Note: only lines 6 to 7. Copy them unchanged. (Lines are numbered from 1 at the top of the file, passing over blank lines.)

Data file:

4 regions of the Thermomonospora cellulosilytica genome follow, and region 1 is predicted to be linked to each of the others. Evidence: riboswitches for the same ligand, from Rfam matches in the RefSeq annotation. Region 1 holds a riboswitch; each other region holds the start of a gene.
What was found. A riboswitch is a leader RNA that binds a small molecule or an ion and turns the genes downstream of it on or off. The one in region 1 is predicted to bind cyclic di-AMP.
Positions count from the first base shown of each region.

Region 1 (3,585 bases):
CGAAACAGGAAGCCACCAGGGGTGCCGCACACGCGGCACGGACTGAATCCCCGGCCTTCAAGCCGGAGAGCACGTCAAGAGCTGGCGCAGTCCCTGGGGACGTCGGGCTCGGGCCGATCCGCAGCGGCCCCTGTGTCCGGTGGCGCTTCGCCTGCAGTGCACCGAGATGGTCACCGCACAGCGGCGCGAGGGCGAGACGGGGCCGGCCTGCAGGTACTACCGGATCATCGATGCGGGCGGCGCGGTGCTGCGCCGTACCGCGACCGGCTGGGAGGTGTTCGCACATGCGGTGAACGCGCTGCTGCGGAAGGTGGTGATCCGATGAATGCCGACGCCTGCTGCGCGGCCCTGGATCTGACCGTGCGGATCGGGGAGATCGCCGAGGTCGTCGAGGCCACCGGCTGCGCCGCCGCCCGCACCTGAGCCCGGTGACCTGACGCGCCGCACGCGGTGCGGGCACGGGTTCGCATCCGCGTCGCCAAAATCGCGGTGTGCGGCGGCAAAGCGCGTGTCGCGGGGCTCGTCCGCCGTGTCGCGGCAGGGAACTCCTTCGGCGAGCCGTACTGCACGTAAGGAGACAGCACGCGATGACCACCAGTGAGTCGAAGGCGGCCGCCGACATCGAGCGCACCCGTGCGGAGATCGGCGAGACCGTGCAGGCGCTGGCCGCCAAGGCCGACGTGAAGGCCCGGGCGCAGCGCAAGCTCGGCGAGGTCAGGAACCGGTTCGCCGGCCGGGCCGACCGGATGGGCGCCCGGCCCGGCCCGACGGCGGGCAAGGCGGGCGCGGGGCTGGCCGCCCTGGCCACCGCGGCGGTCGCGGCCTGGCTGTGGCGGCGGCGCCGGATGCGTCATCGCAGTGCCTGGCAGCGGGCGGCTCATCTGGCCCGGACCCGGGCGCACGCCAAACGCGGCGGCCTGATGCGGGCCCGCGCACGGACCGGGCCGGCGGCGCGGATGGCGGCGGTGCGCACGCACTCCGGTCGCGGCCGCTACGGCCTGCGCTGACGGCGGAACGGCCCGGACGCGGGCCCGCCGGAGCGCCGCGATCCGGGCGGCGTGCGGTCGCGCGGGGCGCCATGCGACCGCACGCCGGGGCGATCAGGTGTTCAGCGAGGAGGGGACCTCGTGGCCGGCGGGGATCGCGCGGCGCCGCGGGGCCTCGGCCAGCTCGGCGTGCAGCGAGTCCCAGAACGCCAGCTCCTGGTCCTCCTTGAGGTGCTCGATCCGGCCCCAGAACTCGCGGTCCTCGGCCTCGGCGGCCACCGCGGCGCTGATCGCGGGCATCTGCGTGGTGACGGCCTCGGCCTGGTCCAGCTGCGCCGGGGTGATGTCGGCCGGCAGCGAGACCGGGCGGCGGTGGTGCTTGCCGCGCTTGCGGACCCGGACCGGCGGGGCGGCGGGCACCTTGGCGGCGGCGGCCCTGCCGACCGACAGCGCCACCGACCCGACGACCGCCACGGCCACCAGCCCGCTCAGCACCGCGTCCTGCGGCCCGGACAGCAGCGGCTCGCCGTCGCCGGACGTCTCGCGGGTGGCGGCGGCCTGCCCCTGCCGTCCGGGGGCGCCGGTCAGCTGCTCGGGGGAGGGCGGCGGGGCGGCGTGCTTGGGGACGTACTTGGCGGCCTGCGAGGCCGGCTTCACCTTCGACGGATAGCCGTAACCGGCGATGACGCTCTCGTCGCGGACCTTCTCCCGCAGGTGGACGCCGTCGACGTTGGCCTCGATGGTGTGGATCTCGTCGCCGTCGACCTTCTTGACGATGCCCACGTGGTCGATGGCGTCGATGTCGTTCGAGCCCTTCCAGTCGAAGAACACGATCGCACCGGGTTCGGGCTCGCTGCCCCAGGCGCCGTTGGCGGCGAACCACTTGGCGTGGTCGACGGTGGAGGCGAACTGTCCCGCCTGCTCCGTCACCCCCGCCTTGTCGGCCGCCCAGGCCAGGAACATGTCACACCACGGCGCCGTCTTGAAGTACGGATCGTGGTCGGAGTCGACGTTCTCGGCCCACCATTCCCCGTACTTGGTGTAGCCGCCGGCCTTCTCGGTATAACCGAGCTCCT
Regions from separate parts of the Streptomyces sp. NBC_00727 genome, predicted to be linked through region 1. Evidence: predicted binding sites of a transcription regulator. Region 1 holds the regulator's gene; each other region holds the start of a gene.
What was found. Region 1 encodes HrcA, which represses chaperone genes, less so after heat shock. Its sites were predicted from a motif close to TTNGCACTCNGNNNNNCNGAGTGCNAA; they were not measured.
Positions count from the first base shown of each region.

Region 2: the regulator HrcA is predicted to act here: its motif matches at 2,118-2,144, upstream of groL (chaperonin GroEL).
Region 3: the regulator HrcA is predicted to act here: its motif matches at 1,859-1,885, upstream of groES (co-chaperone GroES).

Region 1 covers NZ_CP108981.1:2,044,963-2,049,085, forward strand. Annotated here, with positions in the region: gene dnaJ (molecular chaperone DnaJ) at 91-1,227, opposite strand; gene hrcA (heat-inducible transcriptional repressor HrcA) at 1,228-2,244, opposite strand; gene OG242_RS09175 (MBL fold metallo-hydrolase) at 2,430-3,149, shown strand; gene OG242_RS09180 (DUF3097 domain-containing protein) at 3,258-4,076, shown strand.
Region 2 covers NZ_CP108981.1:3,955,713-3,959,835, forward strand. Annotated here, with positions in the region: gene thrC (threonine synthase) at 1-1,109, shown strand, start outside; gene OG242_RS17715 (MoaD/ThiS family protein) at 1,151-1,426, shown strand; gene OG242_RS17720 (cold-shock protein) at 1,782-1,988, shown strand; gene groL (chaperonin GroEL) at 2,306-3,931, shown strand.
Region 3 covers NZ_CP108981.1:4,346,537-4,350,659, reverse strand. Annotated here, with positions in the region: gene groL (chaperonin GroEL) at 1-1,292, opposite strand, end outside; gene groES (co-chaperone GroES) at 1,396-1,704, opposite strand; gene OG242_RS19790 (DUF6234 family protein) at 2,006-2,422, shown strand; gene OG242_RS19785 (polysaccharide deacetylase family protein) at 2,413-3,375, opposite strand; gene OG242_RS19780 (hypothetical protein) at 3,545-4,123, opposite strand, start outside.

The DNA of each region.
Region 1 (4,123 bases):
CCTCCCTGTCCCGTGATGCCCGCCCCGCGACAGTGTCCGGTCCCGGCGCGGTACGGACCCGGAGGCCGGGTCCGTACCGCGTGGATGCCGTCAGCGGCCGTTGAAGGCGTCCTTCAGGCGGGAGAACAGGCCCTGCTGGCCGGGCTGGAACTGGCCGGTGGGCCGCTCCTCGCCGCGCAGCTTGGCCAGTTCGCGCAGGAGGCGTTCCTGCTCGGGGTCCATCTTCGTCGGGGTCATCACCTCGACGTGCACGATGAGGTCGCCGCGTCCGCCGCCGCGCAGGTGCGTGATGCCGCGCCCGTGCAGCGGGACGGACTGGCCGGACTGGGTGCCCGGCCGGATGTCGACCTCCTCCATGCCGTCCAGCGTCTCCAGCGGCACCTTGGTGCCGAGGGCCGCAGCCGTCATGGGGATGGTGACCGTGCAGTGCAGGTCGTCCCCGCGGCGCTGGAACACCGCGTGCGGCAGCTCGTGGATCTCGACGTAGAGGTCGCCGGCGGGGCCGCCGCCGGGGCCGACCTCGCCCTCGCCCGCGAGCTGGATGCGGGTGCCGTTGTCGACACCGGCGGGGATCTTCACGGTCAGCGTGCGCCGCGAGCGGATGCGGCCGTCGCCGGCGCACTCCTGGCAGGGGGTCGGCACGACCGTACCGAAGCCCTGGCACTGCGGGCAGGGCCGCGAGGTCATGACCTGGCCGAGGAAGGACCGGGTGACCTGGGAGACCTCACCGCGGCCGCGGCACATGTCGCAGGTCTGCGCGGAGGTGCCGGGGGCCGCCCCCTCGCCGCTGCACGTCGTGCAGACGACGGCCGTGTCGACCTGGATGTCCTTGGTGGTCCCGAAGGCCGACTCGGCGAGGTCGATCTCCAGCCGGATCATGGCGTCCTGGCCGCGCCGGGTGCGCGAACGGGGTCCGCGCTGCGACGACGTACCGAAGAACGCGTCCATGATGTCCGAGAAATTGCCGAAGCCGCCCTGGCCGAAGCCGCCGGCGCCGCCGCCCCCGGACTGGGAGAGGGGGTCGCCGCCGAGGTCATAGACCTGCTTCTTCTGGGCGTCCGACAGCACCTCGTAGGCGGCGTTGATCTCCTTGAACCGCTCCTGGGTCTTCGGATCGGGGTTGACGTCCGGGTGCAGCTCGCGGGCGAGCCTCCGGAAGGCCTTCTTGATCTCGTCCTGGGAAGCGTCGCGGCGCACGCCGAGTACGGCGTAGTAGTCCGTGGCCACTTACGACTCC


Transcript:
Regions from separate parts of the Streptomyces sp. NBC_00727 genome, predicted to be linked through region 1. Evidence: predicted binding sites of a transcription regulator. Region 1 holds the regulator's gene; each other region holds the start of a gene.
What was found. Region 1 encodes HrcA, which represses chaperone genes, less so after heat shock. Its sites were predicted from a motif close to TTNGCACTCNGNNNNNCNGAGTGCNAA; they were not measured.